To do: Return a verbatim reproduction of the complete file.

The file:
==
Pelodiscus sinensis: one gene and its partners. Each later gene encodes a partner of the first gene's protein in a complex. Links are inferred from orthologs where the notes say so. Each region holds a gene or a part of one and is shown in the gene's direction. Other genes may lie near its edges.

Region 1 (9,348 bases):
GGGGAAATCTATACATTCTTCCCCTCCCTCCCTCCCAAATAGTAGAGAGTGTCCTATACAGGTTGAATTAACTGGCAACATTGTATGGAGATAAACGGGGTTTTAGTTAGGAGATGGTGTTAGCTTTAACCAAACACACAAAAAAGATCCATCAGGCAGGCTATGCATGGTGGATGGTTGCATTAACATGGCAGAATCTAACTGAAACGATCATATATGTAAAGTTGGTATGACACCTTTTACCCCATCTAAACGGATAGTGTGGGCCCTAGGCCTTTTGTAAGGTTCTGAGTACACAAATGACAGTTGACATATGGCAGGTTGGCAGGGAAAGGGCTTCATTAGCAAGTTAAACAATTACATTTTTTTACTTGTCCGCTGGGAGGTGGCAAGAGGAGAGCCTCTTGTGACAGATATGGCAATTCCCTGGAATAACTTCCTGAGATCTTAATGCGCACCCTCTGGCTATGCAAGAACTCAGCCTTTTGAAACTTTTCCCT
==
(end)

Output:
Pelodiscus sinensis: one gene and its partners. Each later gene encodes a partner of the first gene's protein in a complex. Links are inferred from orthologs where the notes say so. Each region holds a gene or a part of one and is shown in the gene's direction. Other genes may lie near its edges.

Region 1 (9,348 bases):
GGGGAAATCTATACATTCTTCCCCTCCCTCCCTCCCAAATAGTAGAGAGTGTCCTATACAGGTTGAATTAACTGGCAACATTGTATGGAGATAAACGGGGTTTTAGTTAGGAGATGGTGTTAGCTTTAACCAAACACACAAAAAAGATCCATCAGGCAGGCTATGCATGGTGGATGGTTGCATTAACATGGCAGAATCTAACTGAAACGATCATATATGTAAAGTTGGTATGACACCTTTTACCCCATCTAAACGGATAGTGTGGGCCCTAGGCCTTTTGTAAGGTTCTGAGTACACAAATGACAGTTGACATATGGCAGGTTGGCAGGGAAAGGGCTTCATTAGCAAGTTAAACAATTACATTTTTTTACTTGTCCGCTGGGAGGTGGCAAGAGGAGAGCCTCTTGTGACAGATATGGCAATTCCCTGGAATAACTTCCTGAGATCTTAATGCGCACCCTCTGGCTATGCAAGAACTCAGCCTTTTGAAACTTTTCCCT